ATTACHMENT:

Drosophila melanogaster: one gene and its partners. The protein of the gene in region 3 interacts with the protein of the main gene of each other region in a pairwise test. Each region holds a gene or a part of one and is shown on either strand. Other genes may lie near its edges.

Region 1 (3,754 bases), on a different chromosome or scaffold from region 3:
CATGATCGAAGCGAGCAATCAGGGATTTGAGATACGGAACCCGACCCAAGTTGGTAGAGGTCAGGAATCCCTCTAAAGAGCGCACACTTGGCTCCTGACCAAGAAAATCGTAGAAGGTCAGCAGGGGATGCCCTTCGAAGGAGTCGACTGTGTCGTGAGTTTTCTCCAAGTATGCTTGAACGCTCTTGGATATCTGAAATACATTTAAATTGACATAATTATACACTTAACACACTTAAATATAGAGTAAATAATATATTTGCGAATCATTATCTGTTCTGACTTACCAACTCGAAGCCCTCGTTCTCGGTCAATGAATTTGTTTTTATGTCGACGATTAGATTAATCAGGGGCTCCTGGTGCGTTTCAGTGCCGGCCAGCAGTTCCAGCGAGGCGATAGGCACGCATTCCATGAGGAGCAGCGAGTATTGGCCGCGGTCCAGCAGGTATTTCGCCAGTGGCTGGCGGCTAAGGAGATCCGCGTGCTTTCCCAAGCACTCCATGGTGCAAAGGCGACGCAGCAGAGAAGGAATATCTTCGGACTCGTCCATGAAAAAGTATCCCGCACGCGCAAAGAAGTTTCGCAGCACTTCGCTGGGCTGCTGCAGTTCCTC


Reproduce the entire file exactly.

Drosophila melanogaster: one gene and its partners. The protein of the gene in region 3 interacts with the protein of the main gene of each other region in a pairwise test. Each region holds a gene or a part of one and is shown on either strand. Other genes may lie near its edges.

Region 1 (3,754 bases), on a different chromosome or scaffold from region 3:
CATGATCGAAGCGAGCAATCAGGGATTTGAGATACGGAACCCGACCCAAGTTGGTAGAGGTCAGGAATCCCTCTAAAGAGCGCACACTTGGCTCCTGACCAAGAAAATCGTAGAAGGTCAGCAGGGGATGCCCTTCGAAGGAGTCGACTGTGTCGTGAGTTTTCTCCAAGTATGCTTGAACGCTCTTGGATATCTGAAATACATTTAAATTGACATAATTATACACTTAACACACTTAAATATAGAGTAAATAATATATTTGCGAATCATTATCTGTTCTGACTTACCAACTCGAAGCCCTCGTTCTCGGTCAATGAATTTGTTTTTATGTCGACGATTAGATTAATCAGGGGCTCCTGGTGCGTTTCAGTGCCGGCCAGCAGTTCCAGCGAGGCGATAGGCACGCATTCCATGAGGAGCAGCGAGTATTGGCCGCGGTCCAGCAGGTATTTCGCCAGTGGCTGGCGGCTAAGGAGATCCGCGTGCTTTCCCAAGCACTCCATGGTGCAAAGGCGACGCAGCAGAGAAGGAATATCTTCGGACTCGTCCATGAAAAAGTATCCCGCACGCGCAAAGAAGTTTCGCAGCACTTCGCTGGGCTGCTGCAGTTCCTC